# The cost of capital (aka hurdle rate) and NPV - PowerPoint

Document Sample

```					The cost of capital (aka hurdle rate) and NPV
analysis
The Firm

The cash flow generated by those assets represents the
payoff to creditors and shareholders.

Payoff = PV(CF from assets)

The creditors and shareholders want the payoff to be
larger than the initial cost.
Stating the obvious

Calculating PV = discounting CFs
What discount rate to use?

A fair discount rate should reflect:

• perceived project risk
• inflation
• time preference
A question of benchmark

If the project has “average” firm risk, use the default
benchmark
Clarification

“Average” risk = Risk comparable to that of firm’s
other projects
Exemplification

Coca-Cola building a new bottling plant in Lennoxville would
be a project of average risk

Ford planning to launch a satellite would be a project of above
average risk

Sprint expanding in Eastern Europe with the help of
government contracts would be a project of below average
risk
A question of benchmark

The Benchmark is the Weighted Average Cost of Capital

WACC
WACC: Calculation

WACC = we (re) + wd (i) (1-T)

we = weight of equity in total market value
re = cost of equity
wd = weight of debt in total market value
i = cost of debt
T = corporate tax rate
Calculating the cost of equity

Method 1: Dividend growth model
Method 3: Risk-return model
Method 3: HPR approach
Method 4: ROE approach
The cost of equity: Clarification

The cost of equity = The required return on equity
Calculating the cost of equity: Dividend
growth model

Current stock value = PV future dividends

P = D1/(r -g)

D1 = next expected dividend
r = required return
g = expected dividend growth rate
Calculating the cost of equity: Dividend
growth model

r = D1/P0 + g

Required return = dividend yield + capital gains
Where does "g" come from?

We want to know how to estimate the capital
gain (dividend growth) rate
Where does "g" come from?

We know that:

Earnings1 = Earnings0 + (Ret)Earnings0(ROE)

Earnings1/Earnings0 = 1 + (Ret)(ROE)
Where does "g" come from?

If the retention ratio (Ret) remains constant over time,
Earnings1/Earnings0 = Dividend1/Dividend0 = 1+g

Remember,
Earnings1 = Earnings0 [1+(Ret)ROE]
Where does "g" come from?

hence, 1+ g = 1 + (Ret)(ROE), that is,

g = (Ret)(ROE)

The growth in dividend depends on:

•   the proportion of earnings reinvested back into the company
•   ROE
Dividend growth model:

Simple to understand and calculate

Cannot be accurate without a good estimation of g

Assumes the market is efficient
Calculating the cost of equity

Method 1: Dividend growth model
Method 3: Risk-return model
Method 3: HPR approach
Method 4: ROE approach
Risk-return models

The return premium per unit of relative risk has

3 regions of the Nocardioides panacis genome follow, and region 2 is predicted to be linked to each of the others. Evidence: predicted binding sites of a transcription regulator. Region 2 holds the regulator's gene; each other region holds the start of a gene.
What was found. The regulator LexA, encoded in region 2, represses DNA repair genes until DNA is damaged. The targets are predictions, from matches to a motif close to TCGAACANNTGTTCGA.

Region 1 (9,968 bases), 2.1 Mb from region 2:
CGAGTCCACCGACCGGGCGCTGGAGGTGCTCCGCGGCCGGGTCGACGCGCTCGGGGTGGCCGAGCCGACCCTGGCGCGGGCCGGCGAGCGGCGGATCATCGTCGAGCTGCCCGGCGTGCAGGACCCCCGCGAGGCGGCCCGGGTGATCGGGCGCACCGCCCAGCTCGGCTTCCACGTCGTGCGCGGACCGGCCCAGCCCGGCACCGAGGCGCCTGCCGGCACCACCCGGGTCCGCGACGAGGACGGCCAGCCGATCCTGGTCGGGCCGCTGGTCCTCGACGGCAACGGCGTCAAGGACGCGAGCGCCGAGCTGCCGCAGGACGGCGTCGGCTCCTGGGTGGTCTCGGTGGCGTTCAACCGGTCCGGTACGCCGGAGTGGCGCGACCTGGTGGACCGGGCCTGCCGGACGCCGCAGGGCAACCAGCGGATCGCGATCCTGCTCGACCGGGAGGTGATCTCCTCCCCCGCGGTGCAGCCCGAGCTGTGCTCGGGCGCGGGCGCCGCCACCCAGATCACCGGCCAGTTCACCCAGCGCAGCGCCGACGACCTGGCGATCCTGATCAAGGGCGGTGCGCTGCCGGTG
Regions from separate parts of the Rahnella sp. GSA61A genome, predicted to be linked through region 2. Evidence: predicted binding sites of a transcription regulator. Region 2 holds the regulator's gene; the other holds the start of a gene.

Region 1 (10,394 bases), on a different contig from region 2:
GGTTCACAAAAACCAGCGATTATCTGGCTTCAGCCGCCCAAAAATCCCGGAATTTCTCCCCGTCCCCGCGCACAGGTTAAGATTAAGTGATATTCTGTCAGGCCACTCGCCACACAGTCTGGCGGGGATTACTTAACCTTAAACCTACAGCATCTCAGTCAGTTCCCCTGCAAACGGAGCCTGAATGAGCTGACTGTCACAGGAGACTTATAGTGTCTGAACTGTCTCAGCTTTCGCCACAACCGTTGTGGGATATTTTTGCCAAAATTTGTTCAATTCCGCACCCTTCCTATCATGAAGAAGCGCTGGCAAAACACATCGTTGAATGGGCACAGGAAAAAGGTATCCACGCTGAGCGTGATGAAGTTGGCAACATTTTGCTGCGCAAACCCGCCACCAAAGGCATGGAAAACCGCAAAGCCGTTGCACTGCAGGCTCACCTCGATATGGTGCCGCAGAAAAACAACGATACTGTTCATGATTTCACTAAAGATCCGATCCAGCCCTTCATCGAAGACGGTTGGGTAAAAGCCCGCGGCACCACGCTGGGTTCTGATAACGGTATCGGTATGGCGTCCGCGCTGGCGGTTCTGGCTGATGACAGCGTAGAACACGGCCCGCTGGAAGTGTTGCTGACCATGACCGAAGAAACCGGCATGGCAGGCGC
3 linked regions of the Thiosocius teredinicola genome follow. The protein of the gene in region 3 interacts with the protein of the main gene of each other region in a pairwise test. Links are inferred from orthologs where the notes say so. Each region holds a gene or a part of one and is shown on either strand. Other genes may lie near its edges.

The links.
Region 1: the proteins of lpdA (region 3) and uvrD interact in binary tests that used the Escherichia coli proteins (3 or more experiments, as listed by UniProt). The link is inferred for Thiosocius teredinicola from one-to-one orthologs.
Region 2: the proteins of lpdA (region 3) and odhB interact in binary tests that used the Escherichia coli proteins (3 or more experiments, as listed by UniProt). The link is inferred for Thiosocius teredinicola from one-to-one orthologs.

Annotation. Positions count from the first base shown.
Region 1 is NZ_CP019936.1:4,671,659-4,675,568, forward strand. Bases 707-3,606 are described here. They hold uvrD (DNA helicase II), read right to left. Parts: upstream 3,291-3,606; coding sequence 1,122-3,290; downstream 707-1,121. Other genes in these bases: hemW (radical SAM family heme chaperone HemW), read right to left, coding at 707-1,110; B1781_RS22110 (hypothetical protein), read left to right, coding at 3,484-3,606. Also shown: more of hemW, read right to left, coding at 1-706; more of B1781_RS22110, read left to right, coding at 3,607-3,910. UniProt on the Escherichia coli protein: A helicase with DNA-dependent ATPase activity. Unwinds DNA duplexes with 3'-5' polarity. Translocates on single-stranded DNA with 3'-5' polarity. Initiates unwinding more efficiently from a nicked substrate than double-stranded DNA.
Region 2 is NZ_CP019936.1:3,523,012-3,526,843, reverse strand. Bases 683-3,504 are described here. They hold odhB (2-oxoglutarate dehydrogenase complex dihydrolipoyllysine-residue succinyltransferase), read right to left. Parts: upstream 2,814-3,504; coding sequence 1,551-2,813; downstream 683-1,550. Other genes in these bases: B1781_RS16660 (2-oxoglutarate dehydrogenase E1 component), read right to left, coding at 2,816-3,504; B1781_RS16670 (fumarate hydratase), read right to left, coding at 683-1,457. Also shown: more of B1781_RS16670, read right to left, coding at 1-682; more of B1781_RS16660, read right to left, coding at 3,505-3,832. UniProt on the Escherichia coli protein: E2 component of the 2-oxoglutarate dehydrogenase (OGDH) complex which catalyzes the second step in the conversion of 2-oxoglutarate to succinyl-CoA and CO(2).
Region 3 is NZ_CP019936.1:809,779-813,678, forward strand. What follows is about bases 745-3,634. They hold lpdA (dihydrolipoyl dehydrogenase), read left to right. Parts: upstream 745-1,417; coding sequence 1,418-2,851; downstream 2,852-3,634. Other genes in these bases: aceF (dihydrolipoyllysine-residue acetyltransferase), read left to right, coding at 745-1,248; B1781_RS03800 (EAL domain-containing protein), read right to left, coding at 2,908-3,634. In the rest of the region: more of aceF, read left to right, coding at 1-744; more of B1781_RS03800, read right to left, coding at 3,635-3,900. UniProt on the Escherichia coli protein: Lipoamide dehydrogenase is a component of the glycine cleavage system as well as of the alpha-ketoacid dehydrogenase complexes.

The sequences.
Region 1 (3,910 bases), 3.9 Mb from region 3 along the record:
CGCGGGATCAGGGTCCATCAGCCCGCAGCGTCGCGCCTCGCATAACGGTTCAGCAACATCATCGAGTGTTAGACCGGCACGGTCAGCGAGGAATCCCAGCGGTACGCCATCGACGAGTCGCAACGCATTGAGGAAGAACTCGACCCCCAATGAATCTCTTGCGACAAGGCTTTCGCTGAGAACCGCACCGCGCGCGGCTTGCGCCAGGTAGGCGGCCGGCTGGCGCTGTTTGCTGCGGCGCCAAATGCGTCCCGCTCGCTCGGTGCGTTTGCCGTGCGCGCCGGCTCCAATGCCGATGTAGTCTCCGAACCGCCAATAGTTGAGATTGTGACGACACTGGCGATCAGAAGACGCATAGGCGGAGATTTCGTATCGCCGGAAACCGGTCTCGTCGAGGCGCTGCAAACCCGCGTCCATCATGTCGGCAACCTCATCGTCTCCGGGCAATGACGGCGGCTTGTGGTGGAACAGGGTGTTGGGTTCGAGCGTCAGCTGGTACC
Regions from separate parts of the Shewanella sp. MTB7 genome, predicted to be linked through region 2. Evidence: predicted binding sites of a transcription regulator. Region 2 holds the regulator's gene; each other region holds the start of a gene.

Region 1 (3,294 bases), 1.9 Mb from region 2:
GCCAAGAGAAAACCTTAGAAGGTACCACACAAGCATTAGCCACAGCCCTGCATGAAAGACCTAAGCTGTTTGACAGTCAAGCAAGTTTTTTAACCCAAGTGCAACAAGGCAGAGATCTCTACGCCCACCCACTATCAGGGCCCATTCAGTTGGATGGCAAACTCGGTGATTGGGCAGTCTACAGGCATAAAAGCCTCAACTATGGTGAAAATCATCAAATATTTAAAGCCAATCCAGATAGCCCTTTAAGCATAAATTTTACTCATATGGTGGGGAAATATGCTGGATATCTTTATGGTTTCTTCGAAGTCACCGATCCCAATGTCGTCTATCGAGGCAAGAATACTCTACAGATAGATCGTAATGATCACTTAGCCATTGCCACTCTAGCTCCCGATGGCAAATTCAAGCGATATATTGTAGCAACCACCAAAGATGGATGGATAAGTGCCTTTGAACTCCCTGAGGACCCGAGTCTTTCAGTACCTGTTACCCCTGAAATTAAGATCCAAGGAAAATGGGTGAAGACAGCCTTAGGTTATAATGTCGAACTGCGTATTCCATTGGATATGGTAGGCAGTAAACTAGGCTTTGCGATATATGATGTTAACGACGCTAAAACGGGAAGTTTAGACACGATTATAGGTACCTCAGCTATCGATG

to be constant:
(r - rf)/b = (rM -rf)/bM

r    = required return on our stock
rf   = risk-free rate
rM = expected return on the market portfolio
b    = the beta of our stock
bM = market beta, always equal to 1
More on risk-return models

CAPM: r = rf +b(rM - rf)

beta = relative measure of risk:
the amount of volatility our stock adds to the volatility of
the market portfolio
Calculating beta

Run regression with market return as independent
variable and our stock return as dependent variable

ri = a + b (rM) + e

estimated b = beta, the measure of relative risk
Beta

beta < 1, our stock has below average risk
beta = 1, our stock has average market risk
beta > 1, our stock has above average risk
Risk-return models

Takes risk into consideration

Beta and the expected market return cannot be estimated reliably
CAPM is elegant and appealing, but otherwise useless
Calculating the cost of equity:

Method 1: Dividend growth model
Method 3: Risk-return model
Method 3: HPR approach
Method 4: ROE approach
HPR approach

Estimate the holding period return:

r = [(PEnd - PBeginning + FVDividends)/(PBeginning)]1/t -1
HPR approach

Simple to calculate

Difficult to select the horizon
Very inaccurate approximation due to market volatility
Calculating the cost of equity

Method 1: Dividend growth model
Method 3: Risk-return model
Method 3: HPR approach
Method 4: ROE approach
ROE approach

Use book/market values to approximate the required
rate of return:

r = NI/Equity
ROE approach

Easy to calculate

Poor approximation due to the volatility of stock
prices
The cost of debt

The yield-to-maturity or the interest on bank loans
Has to be adjusted for the tax-saving effect of debt

cost of debt = i(1-T)
Summary

The hurdle rate has to reflect the risk of the project, not
the source of funds

If the risk of the project is average, use the default
rate:WACC

If the risk of the project is above or below average,
adjust the WACC upward or downward

```
DOCUMENT INFO
Shared By:
Categories:
Stats:
 views: 135 posted: 5/31/2010 language: English pages: 32